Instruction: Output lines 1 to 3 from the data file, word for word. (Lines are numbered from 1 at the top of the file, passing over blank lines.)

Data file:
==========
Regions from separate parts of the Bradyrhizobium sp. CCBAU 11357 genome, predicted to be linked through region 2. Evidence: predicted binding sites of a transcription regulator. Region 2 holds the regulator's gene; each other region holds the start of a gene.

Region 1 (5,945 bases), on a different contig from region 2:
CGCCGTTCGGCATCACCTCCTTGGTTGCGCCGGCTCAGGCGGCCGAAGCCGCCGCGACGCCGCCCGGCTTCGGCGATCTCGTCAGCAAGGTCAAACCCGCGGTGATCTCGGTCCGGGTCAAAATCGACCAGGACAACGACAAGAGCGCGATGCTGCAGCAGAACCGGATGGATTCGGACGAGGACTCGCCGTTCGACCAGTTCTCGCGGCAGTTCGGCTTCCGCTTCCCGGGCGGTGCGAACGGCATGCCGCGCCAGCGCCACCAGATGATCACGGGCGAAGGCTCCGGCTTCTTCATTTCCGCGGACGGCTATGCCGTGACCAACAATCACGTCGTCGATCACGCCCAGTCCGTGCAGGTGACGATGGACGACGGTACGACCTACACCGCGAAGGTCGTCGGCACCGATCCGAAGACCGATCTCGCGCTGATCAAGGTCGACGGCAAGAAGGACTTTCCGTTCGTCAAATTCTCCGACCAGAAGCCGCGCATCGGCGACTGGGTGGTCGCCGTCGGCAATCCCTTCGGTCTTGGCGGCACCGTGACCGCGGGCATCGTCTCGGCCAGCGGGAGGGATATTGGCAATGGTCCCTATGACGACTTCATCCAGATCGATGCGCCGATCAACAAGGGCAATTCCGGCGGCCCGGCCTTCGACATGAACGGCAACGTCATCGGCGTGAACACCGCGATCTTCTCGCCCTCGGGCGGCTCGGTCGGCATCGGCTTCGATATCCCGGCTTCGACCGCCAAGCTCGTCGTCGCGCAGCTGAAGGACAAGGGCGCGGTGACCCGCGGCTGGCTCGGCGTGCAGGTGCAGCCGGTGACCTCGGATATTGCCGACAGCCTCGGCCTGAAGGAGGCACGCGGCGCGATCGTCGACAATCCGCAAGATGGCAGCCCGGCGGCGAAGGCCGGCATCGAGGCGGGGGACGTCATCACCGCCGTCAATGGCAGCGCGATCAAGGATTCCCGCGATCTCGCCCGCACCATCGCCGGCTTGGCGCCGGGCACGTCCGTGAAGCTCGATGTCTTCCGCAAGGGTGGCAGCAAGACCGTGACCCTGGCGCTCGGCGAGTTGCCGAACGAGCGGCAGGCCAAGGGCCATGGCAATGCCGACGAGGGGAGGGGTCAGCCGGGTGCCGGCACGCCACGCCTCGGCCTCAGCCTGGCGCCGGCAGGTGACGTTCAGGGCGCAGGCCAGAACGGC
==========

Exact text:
Regions from separate parts of the Bradyrhizobium sp. CCBAU 11357 genome, predicted to be linked through region 2. Evidence: predicted binding sites of a transcription regulator. Region 2 holds the regulator's gene; each other region holds the start of a gene.

Region 1 (5,945 bases), on a different contig from region 2:
CGCCGTTCGGCATCACCTCCTTGGTTGCGCCGGCTCAGGCGGCCGAAGCCGCCGCGACGCCGCCCGGCTTCGGCGATCTCGTCAGCAAGGTCAAACCCGCGGTGATCTCGGTCCGGGTCAAAATCGACCAGGACAACGACAAGAGCGCGATGCTGCAGCAGAACCGGATGGATTCGGACGAGGACTCGCCGTTCGACCAGTTCTCGCGGCAGTTCGGCTTCCGCTTCCCGGGCGGTGCGAACGGCATGCCGCGCCAGCGCCACCAGATGATCACGGGCGAAGGCTCCGGCTTCTTCATTTCCGCGGACGGCTATGCCGTGACCAACAATCACGTCGTCGATCACGCCCAGTCCGTGCAGGTGACGATGGACGACGGTACGACCTACACCGCGAAGGTCGTCGGCACCGATCCGAAGACCGATCTCGCGCTGATCAAGGTCGACGGCAAGAAGGACTTTCCGTTCGTCAAATTCTCCGACCAGAAGCCGCGCATCGGCGACTGGGTGGTCGCCGTCGGCAATCCCTTCGGTCTTGGCGGCACCGTGACCGCGGGCATCGTCTCGGCCAGCGGGAGGGATATTGGCAATGGTCCCTATGACGACTTCATCCAGATCGATGCGCCGATCAACAAGGGCAATTCCGGCGGCCCGGCCTTCGACATGAACGGCAACGTCATCGGCGTGAACACCGCGATCTTCTCGCCCTCGGGCGGCTCGGTCGGCATCGGCTTCGATATCCCGGCTTCGACCGCCAAGCTCGTCGTCGCGCAGCTGAAGGACAAGGGCGCGGTGACCCGCGGCTGGCTCGGCGTGCAGGTGCAGCCGGTGACCTCGGATATTGCCGACAGCCTCGGCCTGAAGGAGGCACGCGGCGCGATCGTCGACAATCCGCAAGATGGCAGCCCGGCGGCGAAGGCCGGCATCGAGGCGGGGGACGTCATCACCGCCGTCAATGGCAGCGCGATCAAGGATTCCCGCGATCTCGCCCGCACCATCGCCGGCTTGGCGCCGGGCACGTCCGTGAAGCTCGATGTCTTCCGCAAGGGTGGCAGCAAGACCGTGACCCTGGCGCTCGGCGAGTTGCCGAACGAGCGGCAGGCCAAGGGCCATGGCAATGCCGACGAGGGGAGGGGTCAGCCGGGTGCCGGCACGCCACGCCTCGGCCTCAGCCTGGCGCCGGCAGGTGACGTTCAGGGCGCAGGCCAGAACGGC